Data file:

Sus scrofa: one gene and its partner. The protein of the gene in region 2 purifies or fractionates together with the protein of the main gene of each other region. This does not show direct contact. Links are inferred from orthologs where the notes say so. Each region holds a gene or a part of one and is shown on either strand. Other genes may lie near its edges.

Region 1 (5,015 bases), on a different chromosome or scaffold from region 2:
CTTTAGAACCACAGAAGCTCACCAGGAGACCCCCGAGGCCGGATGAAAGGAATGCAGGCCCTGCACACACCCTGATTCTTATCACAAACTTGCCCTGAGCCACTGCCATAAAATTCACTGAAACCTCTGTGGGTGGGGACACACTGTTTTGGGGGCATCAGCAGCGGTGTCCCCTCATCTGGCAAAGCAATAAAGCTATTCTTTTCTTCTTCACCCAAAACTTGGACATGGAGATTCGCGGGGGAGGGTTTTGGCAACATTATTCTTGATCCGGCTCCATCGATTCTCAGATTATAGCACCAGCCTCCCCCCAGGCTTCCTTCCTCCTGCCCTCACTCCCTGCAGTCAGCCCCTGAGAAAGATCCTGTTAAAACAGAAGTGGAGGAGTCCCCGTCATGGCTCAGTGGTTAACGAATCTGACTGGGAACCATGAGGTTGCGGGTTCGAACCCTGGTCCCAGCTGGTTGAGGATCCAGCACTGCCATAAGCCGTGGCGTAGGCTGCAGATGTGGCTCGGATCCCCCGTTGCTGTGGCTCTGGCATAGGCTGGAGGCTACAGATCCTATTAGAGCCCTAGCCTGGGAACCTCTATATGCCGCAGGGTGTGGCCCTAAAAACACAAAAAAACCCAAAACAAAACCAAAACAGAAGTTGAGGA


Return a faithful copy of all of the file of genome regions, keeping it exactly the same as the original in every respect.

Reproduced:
Sus scrofa: one gene and its partner. The protein of the gene in region 2 purifies or fractionates together with the protein of the main gene of each other region. This does not show direct contact. Links are inferred from orthologs where the notes say so. Each region holds a gene or a part of one and is shown on either strand. Other genes may lie near its edges.

Region 1 (5,015 bases), on a different chromosome or scaffold from region 2:
CTTTAGAACCACAGAAGCTCACCAGGAGACCCCCGAGGCCGGATGAAAGGAATGCAGGCCCTGCACACACCCTGATTCTTATCACAAACTTGCCCTGAGCCACTGCCATAAAATTCACTGAAACCTCTGTGGGTGGGGACACACTGTTTTGGGGGCATCAGCAGCGGTGTCCCCTCATCTGGCAAAGCAATAAAGCTATTCTTTTCTTCTTCACCCAAAACTTGGACATGGAGATTCGCGGGGGAGGGTTTTGGCAACATTATTCTTGATCCGGCTCCATCGATTCTCAGATTATAGCACCAGCCTCCCCCCAGGCTTCCTTCCTCCTGCCCTCACTCCCTGCAGTCAGCCCCTGAGAAAGATCCTGTTAAAACAGAAGTGGAGGAGTCCCCGTCATGGCTCAGTGGTTAACGAATCTGACTGGGAACCATGAGGTTGCGGGTTCGAACCCTGGTCCCAGCTGGTTGAGGATCCAGCACTGCCATAAGCCGTGGCGTAGGCTGCAGATGTGGCTCGGATCCCCCGTTGCTGTGGCTCTGGCATAGGCTGGAGGCTACAGATCCTATTAGAGCCCTAGCCTGGGAACCTCTATATGCCGCAGGGTGTGGCCCTAAAAACACAAAAAAACCCAAAACAAAACCAAAACAGAAGTTGAGGA